What is Zero Trust?
In a nutshell, Zero Trust assumes that every user, device and service that attempts to connect to a network or application is hostile until proven otherwise. The fundamental principle of Zero Trust is to secure an organization’s data wherever it resides. Only legitimate users, devices and entities are granted access to relevant data sources and assets.
Zero Trust addresses security issues an organization faces when it stores data in multiple locations, both within its own network and in private and public cloud environments, and allows broad access to that data by employees, contractors, partners, vendors and other authorized users, who use their own devices over which the organization has no direct control. Zero Trust itself is not a specific security architecture, product or software solution, but rather a methodology for secure access that requires an organization to rethink its security strategy and network architecture. The key to zero trust is understanding who is requesting access, what device the request is coming from, and then linking that request to an access policy by application or asset.
Essentially, Zero Trust is a whitelist method for granting access to specific enterprise applications based on the identity of the user, the device being used and the behavior or context within which it occurs.
What are the basic principles of the zero trust model?
The network is always hostile: before zero trust, it was assumed that if you connect to a known network, you could be fairly certain that the network is secure. From the zero trust principle, a known network is inherently insecure.
Accept that external and internal threats are always on the network: traditional cybersecurity assumed that the network was secure until a threat was detected. Zero trust turns this model on its head.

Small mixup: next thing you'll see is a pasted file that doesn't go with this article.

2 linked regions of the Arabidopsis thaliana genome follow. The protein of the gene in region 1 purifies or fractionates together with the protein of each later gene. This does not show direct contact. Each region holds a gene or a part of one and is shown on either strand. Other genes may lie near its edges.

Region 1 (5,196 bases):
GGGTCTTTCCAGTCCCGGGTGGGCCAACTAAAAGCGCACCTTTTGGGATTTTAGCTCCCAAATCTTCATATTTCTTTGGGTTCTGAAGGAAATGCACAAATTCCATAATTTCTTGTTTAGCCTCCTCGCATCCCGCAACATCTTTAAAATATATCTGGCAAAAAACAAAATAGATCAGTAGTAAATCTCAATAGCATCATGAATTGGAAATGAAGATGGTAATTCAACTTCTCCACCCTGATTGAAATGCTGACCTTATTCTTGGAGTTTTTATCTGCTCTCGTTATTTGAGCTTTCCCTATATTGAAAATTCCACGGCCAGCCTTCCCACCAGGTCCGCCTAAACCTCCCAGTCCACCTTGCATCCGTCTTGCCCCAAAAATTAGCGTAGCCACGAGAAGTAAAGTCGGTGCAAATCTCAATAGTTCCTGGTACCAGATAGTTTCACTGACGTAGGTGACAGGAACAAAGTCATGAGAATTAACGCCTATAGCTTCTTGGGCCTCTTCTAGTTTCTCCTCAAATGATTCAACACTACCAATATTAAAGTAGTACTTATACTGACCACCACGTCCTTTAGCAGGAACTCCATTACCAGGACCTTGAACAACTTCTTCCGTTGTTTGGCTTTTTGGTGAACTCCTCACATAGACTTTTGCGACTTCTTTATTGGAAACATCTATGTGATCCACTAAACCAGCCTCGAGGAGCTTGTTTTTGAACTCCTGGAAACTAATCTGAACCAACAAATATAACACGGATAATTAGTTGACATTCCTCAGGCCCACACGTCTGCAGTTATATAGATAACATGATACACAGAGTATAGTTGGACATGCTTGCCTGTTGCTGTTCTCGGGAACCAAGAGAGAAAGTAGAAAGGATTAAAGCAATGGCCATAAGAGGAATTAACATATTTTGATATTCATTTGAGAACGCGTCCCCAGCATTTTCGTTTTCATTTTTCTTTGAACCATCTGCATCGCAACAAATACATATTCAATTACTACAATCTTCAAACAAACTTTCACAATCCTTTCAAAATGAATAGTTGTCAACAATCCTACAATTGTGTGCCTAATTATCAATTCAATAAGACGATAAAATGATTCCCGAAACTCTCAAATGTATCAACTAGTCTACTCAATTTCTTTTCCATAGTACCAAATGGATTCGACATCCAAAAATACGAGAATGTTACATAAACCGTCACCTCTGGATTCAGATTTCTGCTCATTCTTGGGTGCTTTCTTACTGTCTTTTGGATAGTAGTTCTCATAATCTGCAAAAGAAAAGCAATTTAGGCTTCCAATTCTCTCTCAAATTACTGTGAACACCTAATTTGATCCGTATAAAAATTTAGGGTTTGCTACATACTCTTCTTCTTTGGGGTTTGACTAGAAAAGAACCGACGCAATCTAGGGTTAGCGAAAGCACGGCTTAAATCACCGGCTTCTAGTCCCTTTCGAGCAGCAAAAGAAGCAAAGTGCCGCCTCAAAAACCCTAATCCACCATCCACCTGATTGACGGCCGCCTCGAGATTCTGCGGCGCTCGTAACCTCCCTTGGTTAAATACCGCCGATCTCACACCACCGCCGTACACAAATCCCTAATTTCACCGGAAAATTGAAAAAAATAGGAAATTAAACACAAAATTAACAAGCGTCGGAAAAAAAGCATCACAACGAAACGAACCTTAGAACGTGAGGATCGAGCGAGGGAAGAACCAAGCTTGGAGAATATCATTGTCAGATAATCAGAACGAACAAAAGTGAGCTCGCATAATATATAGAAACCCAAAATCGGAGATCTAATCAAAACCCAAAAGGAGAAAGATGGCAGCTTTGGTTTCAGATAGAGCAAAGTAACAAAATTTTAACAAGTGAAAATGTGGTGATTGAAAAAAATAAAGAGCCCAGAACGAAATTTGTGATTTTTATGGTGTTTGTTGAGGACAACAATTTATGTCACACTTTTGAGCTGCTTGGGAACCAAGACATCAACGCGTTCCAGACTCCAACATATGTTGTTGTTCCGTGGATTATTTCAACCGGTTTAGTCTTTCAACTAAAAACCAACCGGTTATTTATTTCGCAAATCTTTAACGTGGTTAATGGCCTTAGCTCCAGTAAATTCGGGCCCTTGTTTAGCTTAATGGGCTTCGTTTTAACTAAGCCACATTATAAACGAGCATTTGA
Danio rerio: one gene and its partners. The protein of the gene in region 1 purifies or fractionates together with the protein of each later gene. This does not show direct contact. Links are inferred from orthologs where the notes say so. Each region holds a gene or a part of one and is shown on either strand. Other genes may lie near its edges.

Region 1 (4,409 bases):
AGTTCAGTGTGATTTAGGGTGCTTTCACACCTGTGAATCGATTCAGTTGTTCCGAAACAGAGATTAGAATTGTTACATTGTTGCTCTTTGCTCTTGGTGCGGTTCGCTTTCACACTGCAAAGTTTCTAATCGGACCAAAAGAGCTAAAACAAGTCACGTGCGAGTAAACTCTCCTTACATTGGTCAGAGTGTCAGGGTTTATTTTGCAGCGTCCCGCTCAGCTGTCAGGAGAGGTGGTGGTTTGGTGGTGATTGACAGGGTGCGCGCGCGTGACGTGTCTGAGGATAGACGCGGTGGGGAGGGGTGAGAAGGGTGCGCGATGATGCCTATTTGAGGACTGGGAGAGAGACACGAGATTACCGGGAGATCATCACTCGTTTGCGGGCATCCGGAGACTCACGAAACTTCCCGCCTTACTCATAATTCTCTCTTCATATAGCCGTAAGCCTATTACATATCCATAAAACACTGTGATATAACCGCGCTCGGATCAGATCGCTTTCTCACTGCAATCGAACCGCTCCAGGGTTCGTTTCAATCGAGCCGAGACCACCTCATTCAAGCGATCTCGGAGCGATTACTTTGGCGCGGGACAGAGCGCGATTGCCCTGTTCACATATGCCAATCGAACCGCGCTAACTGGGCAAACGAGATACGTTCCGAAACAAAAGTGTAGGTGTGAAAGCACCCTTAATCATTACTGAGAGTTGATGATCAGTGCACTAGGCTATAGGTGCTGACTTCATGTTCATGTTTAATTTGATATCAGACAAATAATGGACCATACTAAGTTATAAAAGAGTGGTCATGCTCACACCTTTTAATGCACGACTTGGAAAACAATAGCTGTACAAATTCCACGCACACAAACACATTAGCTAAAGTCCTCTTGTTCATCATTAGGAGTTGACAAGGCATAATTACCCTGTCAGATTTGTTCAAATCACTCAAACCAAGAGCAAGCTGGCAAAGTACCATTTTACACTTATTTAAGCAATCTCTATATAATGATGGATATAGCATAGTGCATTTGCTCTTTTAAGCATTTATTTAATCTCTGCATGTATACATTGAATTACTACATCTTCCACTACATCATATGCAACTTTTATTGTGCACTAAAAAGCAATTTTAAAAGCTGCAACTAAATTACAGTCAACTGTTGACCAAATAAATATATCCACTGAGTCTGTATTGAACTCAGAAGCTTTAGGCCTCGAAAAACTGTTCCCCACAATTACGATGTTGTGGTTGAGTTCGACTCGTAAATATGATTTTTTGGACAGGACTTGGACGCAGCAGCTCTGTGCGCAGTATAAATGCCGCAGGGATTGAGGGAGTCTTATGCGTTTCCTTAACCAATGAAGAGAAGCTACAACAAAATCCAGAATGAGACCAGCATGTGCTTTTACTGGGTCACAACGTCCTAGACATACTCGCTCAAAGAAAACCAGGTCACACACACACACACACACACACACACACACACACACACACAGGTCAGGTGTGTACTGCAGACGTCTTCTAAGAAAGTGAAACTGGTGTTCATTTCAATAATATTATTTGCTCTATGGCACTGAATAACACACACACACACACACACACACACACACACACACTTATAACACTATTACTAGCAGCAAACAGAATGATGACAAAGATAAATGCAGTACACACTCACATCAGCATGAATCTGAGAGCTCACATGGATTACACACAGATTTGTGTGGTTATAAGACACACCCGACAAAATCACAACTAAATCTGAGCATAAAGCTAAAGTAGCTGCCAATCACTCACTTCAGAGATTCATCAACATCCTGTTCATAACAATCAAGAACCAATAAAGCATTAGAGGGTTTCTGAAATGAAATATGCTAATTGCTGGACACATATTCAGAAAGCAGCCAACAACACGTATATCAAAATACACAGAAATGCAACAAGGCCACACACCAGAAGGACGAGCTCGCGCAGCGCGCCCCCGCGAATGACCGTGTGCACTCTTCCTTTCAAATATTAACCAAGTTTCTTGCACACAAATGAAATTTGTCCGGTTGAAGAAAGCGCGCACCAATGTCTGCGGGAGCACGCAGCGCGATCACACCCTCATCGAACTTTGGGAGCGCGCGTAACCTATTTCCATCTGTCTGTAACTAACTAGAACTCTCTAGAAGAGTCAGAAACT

Knowing the location of the corporate network or cloud provider is not enough to trust a network: traditional security rules based on IP addresses are no longer secure.
Authenticate and authorize every device, user and network flow: a zero trust model authorizes and authenticates user access through per-session least-privilege access.
Implement a security policy that is dynamic and holistic: data analytics should be based on as many data sources as possible. These provide monitoring and proactive threat detection across the architecture.
Zero Trust Network Access
Zero Trust Network Access is a concrete implementation of the Zero Trust Security model:
- User identity gets even better In addition to traditional login credentials and multi-factor authentication, now the device is also part of the identity.
- The security status of the device is checked before access can be granted to the requested resources. A distinction can also be made between corporate and private devices. Some solutions mandate the use of Mobile Device Management.
- Access is granted only to those applications and resources to which you are authorized, and this according to the ‘least privilege’.